As inauguration day nears, debate has begun about the most pressing challenges facing the Obama Administration in 2013. While Syria is at the top of most people’s lists, the U.S. military has begun calling attention to the African nation of Mali, which U.S. AFRICOM Commander General Carter F. Ham called “the greatest threat to regional stability more broadly across Africa, into Europe and the United States as well.” Looking closely, Mali is likely to be a case where there is no single solution to the difficult mix of security and humanitarian challenges, but one where a “smart power” approach using diplomacy and development alongside defense may offer the best chance at preventing the need for military intervention.
Once a U.S. partner as a Millennium Challenge Corporation compact country, Mali has unfortunately seen significant violence since a coup d’état overthrew the democratically elected government last March (leading the MCC to terminate its compact with Mali). The presence of Al Qaeda in the Islamic Maghreb (the Al Qaeda affiliate responsible for the murder of U.S. Ambassador Chris Stevens and three other Americans in Benghazi in September) in the northern region highlights the challenges facing the U.S. and its West African partners. General Ham noted in his alarming assessment that, “As each day goes by, Al Qaeda and other organizations are strengthening their hold in northern Mali.” The ongoing violence threatens to spill beyond Mali’s borders and has caused people to flee their homes, leading to “large population displacement inside of Mali and to refugee flows in neighboring countries, further straining the ability of both displaced people and host communities to cope with increased food insecurity,” according to USAID Assistant Administrator for Africa Earl Gast in early December.
The State Department has already taken action, providing more than $445 million to the Sahel region, with $119 million of those funds supporting emergency needs in Mali and refugees outside of Mali. In addition to the humanitarian assistance, the State Department is working together with government agencies to provide guidance to West African nations in their fight against terrorism. Secretary of State Hillary Clinton noted in October that, “We are using every tool we can to help our partners fight terrorism and meet their security challenges. We recently embedded additional Foreign Service Officers with regional expertise into the U.S. Africa Command to better integrate our approach. Across the region, diplomats, development experts, and military personnel are working hand in hand.”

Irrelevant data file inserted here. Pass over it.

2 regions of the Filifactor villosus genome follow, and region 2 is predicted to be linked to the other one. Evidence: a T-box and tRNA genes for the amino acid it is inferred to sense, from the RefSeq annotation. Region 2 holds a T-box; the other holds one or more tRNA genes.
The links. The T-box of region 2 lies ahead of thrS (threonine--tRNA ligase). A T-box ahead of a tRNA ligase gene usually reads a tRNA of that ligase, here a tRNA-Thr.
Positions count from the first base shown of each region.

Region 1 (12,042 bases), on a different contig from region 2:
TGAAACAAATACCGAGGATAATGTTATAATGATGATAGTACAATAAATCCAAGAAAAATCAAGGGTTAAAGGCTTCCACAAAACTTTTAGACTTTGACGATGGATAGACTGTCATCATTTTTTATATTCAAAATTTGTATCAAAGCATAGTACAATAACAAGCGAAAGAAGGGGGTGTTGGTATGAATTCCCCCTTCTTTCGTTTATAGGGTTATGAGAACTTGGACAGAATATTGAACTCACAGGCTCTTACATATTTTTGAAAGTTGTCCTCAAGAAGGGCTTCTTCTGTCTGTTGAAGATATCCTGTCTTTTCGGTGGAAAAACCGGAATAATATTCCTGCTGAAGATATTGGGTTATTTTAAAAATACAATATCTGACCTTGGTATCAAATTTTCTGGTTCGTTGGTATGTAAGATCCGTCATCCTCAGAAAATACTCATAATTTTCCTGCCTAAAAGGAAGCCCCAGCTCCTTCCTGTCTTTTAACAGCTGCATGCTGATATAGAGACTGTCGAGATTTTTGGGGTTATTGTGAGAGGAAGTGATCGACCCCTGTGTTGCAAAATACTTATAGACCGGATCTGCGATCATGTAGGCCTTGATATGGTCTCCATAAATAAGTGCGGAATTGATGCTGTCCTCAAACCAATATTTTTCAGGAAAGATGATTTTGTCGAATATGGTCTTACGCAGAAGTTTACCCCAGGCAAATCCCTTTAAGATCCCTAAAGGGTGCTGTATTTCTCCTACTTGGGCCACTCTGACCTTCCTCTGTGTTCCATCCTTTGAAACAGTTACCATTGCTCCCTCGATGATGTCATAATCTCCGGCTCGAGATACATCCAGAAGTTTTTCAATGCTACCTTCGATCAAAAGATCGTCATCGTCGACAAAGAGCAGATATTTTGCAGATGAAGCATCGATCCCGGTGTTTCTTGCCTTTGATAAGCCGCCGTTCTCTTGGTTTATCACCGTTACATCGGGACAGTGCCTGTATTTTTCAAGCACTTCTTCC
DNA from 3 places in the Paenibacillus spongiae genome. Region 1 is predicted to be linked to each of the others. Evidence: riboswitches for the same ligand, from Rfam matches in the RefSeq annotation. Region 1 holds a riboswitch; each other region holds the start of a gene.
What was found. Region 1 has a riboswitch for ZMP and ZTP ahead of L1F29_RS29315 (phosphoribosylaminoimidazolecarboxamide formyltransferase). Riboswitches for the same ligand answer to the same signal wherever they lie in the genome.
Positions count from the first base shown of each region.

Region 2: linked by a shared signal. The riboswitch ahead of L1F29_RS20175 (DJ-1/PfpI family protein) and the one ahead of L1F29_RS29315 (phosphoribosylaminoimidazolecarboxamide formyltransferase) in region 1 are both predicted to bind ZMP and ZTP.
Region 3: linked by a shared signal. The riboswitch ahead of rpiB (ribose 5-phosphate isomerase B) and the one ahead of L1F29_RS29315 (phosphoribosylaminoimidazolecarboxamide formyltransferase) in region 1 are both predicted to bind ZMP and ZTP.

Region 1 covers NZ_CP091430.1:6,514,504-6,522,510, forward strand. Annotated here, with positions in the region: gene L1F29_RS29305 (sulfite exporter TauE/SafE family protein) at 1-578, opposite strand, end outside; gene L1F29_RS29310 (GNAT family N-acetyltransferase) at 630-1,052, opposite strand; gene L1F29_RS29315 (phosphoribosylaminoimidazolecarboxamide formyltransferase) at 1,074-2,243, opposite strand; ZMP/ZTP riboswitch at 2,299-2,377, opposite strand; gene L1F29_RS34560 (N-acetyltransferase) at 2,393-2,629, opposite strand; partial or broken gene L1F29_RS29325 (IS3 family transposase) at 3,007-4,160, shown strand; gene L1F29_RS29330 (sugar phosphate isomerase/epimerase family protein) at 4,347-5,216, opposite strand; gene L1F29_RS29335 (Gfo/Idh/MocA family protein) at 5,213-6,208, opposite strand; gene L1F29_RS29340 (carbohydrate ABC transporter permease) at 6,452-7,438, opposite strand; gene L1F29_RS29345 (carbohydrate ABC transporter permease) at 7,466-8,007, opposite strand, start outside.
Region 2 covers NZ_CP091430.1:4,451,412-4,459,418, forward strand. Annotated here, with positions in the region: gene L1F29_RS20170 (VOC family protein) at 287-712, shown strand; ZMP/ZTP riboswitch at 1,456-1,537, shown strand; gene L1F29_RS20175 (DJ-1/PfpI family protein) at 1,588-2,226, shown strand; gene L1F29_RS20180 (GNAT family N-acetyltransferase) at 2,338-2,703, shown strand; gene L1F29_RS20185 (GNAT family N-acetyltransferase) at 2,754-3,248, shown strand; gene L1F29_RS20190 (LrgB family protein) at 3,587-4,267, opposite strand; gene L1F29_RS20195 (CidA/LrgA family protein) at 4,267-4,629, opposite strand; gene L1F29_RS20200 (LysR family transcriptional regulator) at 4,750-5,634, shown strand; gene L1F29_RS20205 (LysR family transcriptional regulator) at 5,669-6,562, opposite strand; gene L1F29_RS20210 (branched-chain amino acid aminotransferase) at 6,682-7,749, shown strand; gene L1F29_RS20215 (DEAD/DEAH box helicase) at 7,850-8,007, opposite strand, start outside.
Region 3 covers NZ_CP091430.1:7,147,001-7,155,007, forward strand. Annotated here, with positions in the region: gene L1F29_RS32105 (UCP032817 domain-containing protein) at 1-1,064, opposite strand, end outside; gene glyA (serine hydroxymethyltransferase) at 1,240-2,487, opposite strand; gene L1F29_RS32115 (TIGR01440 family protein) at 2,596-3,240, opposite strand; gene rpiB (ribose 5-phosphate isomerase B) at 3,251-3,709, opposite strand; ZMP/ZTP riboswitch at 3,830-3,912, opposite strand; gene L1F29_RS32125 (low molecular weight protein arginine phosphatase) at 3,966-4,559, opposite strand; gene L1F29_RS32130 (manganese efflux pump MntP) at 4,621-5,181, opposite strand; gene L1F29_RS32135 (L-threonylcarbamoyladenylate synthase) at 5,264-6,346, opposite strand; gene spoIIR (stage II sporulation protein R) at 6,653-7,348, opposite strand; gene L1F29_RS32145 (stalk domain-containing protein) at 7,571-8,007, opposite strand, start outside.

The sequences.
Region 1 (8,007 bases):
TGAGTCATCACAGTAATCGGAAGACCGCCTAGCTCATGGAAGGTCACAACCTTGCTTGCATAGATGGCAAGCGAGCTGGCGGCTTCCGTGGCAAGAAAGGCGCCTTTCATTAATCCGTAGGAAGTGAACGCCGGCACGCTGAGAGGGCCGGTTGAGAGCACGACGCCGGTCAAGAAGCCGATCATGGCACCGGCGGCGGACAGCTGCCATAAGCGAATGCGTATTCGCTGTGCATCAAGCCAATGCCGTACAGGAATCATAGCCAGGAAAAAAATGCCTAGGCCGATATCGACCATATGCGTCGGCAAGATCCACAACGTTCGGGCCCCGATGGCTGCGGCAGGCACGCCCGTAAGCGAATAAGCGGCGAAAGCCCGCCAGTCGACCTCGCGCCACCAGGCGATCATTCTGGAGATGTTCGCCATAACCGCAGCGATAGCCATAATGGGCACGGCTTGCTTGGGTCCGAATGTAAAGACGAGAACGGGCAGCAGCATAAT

A key aspect of this government wide-approach is the Trans-Sahara Counterterrorism Partnership (TSCTP), led by the State Department which allows the Department of Defense, the State Department, and USAID to coordinate efforts that enhance the capacity-building of regional partners to fight Al Qaeda in the Islamic Maghreb. This partnership supports developing civil society and governance programs, but also is “aimed at making our partners more capable of combating the terrorist threat in their territories, and providing better security for their people,” according to Deputy Assistant Secretary of Defense for African Affairs Amanda Dory.
A “smart power” approach that builds capacity in Mali to reduce violence and deal with the humanitarian crisis may be our best bet to improving the situation. As General Ham noted, “We think we do that best by strengthening the defense capabilities of African nations so they are increasingly capable of providing not only for their own security, but contributing to regional security and stability as well.” Enhancing our partners’ capacity to respond to terrorism demonstrates America’s commitment to global engagement in order to protect our own national security interests and those of our partners while preventing the need for U.S. military intervention in the future.
Update on the U.S. response to Mali (January 15, 2013):
The State Department said on Monday that it is prepared to use the Africa Contingency Operations Training and Assistance (ACOTA) program to assist with peacekeeping efforts in Mali. The goal of this program is to “to enhance the capacities and capabilities of its African Partner Countries, regional institutions, and the continent’s peacekeeping resources as a whole so that they can plan for, train, deploy, and sustain sufficient quantities of professionally competent peacekeepers to meet conflict transformation requirements with minimal non-African assistance.” ACOTA allows the U.S. to support a “smart power” approach of enhancing the capacity of allies without “boots on the ground.”